Gnosticism scholar Elaine Pagels goes further and claims that the author himself was a Gnostic, citing cited similarities with the Gospel of Thomas and the Gospel of Philip. It is to be noted that the first commentary on the Gospel of John was written by a Gnostic, and the Gospel was popular among the Gnostics at least as early as among the "orthodox".
Various objections to John the Apostle's authorship have been raised. First of all, the Gospel of John is a highly intellectual account of Jesus' life, and is familiar with Rabbinic traditions of Biblical interpretation. The Synoptic Gospels, however, are united in identifying John as a fisherman. The Acts of the Apostles refers to John as "without learning" or "unlettered" (Acts 4:13).
Objections are also raised because the "disciple whom Jesus loved" is not mentioned before the Last Supper.
The title ("beloved disciple") is also strange to Beasley-Murray because "if the beloved disciple were one of the Twelve, he would have been sufficiently known outside the Johannine circle of churches for the author to have named him."
Raymond E. Brown, among others, posit a community of writers rather than a single individual that gave final form to the work. In particular, Chapter 21 is very stylistically different from the main body of the Gospel, and is thought to be a later addition (known as the appendix). Among many Christian scholars the view has evolved that there were multiple stages of development involving the disciples as well as the apostle; R.E. Brown (1970) distinguishes four stages of development: traditions connected directly with the apostle, partial editing by his disciples, synthesis by the apostle, and additions by a final editor. At the very least, it seems clear that in chapter 21 someone else speaks in the third person plural ("we"), ostensibly as the voice of a community that believes the testimony of this other person called the "beloved disciple" to be true.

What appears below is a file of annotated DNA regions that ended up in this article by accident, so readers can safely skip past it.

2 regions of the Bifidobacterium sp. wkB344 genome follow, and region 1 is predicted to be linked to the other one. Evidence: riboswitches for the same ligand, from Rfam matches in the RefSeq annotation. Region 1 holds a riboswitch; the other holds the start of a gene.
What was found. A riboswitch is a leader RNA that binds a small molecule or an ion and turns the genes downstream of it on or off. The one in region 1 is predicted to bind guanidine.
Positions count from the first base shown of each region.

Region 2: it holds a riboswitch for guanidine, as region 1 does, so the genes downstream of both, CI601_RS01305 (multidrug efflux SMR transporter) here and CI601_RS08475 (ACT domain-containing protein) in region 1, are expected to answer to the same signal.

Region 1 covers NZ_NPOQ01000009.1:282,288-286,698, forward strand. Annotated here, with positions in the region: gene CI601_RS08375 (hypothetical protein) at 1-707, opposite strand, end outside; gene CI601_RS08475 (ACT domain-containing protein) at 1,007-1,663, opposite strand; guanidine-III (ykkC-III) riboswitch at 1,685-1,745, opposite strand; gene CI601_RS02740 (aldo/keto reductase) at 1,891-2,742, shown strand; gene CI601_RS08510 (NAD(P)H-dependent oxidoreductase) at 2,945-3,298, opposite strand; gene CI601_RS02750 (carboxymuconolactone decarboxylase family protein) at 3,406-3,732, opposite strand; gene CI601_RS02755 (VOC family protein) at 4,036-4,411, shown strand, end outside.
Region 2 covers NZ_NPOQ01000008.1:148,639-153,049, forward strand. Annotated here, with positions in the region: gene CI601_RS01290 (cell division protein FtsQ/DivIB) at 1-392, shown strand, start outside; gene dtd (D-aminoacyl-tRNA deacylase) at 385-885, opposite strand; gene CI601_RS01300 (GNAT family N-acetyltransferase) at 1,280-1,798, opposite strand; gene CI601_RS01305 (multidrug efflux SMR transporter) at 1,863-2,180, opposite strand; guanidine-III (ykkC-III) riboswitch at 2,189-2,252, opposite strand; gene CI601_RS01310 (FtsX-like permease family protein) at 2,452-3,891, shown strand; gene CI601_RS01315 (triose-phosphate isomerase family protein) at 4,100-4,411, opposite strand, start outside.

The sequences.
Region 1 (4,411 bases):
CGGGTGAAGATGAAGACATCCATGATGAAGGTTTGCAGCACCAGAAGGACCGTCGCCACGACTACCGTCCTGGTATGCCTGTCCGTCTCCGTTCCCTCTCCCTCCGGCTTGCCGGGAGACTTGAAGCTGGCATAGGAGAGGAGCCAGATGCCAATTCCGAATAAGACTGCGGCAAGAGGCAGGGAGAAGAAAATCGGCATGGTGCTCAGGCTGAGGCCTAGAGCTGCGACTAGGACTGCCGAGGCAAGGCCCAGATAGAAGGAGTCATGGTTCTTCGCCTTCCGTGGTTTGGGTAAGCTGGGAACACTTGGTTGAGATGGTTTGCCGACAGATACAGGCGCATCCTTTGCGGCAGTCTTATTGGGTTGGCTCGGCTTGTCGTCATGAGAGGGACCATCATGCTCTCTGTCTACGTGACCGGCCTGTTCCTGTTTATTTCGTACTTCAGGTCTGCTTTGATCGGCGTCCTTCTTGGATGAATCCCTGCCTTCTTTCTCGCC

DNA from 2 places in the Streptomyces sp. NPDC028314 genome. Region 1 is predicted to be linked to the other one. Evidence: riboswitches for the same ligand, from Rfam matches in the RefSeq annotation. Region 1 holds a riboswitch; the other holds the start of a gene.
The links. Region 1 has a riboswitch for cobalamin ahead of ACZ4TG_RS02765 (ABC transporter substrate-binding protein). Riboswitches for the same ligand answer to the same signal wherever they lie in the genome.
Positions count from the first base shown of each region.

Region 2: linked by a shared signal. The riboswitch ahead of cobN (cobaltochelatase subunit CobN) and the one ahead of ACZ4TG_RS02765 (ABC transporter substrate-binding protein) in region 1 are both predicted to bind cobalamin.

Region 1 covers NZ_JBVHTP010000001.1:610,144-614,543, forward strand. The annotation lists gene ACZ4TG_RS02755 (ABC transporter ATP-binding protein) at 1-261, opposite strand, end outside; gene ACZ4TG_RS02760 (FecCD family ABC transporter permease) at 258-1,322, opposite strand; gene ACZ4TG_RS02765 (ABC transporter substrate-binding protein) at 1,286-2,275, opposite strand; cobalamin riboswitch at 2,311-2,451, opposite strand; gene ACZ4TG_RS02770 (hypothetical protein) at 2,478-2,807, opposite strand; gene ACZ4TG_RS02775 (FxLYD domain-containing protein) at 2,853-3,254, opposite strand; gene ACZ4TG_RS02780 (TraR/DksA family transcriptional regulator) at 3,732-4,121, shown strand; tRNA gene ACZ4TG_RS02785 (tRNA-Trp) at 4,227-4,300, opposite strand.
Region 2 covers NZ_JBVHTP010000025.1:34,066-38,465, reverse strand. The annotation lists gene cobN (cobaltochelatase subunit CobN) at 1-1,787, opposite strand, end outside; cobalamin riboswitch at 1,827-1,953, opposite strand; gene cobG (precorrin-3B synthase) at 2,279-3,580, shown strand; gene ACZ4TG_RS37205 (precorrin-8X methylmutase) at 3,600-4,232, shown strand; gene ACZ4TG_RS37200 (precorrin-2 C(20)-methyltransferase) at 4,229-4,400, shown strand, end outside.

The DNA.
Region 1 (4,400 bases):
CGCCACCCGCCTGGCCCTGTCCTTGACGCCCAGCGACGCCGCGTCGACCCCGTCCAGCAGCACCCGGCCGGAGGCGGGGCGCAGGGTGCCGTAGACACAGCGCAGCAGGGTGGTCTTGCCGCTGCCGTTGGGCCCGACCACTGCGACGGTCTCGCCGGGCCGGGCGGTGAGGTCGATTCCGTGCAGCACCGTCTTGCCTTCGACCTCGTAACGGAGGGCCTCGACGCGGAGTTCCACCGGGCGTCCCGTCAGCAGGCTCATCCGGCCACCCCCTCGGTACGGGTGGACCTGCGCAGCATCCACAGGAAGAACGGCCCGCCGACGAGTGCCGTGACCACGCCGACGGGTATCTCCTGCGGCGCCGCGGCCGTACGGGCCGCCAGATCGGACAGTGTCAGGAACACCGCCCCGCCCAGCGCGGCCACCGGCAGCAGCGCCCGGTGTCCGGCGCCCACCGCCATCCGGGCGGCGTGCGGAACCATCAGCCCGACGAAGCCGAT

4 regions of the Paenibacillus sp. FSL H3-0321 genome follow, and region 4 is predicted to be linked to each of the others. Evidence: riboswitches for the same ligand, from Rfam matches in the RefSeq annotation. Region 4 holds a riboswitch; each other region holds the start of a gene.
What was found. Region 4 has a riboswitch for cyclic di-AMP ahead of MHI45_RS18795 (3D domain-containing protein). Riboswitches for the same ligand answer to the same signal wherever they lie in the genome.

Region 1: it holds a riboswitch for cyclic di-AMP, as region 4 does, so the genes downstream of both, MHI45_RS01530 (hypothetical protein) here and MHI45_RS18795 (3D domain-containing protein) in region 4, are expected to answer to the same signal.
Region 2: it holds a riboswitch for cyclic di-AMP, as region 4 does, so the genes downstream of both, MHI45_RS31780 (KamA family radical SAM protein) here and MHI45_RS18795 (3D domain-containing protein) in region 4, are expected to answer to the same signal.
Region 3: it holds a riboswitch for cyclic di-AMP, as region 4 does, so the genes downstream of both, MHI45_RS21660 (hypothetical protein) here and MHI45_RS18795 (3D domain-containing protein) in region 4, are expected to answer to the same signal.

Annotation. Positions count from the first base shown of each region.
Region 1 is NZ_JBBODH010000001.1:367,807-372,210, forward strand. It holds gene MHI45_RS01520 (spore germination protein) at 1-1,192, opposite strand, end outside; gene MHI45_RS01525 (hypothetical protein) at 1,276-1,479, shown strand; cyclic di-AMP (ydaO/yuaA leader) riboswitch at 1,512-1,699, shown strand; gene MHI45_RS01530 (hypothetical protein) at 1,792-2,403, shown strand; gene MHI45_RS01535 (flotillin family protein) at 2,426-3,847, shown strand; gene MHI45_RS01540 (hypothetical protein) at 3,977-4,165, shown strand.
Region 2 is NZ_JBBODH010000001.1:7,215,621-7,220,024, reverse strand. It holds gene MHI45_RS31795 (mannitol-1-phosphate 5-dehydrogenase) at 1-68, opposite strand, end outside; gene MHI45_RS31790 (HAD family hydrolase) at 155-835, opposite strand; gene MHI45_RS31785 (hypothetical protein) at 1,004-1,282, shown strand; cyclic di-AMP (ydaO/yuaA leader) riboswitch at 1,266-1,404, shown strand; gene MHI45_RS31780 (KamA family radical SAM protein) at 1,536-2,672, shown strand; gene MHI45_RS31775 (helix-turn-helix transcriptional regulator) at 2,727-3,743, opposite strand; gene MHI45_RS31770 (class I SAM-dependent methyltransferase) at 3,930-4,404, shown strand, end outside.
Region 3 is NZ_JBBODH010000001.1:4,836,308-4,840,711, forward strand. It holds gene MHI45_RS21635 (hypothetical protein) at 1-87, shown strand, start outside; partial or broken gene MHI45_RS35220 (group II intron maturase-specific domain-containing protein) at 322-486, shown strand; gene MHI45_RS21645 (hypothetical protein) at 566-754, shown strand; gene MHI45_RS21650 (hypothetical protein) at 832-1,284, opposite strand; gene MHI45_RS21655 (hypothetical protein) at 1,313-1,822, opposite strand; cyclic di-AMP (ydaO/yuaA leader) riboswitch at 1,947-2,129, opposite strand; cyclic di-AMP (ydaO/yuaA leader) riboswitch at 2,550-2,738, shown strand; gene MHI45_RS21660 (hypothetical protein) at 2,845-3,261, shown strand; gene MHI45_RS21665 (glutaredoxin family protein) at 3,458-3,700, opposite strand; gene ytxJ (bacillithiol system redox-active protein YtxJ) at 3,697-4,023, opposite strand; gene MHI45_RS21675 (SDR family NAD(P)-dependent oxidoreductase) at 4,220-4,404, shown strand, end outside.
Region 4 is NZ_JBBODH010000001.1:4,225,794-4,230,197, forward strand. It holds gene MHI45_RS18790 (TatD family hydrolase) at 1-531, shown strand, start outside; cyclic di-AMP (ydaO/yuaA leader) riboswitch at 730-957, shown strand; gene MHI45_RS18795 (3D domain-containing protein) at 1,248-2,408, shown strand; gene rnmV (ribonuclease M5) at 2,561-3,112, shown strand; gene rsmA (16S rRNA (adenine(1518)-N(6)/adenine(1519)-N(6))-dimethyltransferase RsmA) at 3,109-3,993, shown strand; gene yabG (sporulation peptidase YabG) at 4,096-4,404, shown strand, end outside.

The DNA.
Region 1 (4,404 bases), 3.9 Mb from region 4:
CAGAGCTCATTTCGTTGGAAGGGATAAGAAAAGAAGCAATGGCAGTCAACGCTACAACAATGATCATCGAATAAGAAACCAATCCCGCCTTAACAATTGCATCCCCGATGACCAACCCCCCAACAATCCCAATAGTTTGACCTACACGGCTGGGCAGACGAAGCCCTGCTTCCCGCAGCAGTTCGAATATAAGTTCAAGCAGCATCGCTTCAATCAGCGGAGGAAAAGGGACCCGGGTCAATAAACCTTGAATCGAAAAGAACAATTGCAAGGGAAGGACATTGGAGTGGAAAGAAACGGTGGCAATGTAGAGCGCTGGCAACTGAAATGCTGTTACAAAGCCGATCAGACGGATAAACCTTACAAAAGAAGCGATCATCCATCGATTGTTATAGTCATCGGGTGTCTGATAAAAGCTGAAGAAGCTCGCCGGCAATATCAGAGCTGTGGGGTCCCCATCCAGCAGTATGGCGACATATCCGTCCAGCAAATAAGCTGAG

Most scholars date the writing of the Gospel to c. 90. John the Apostle, if the principal author, would have been a remarkably old age for the time, when life expectancies were much shorter. On the other hand, if the apostle had actually lived to such an age, it would explain the tradition reported in John 21, that many believed that Jesus had said the apostle would not die (which may have led to the legend of Prester John). A date later than the early second century is excluded because P52, our earliest manuscript evidence of the Gospel, dates from before the middle of the second century. Even in the early church there was a doubt over its authenticity, and both Marcion (heretical founder of Marcionism) and Celsus (a pagan critical of Christianity in general) heavily criticized it as a clear forgery. The debate focused around not only its differences from the other Gospels, but also its teaching about the Paraclete, which was important in the early "charismatic" movement known as Montanism.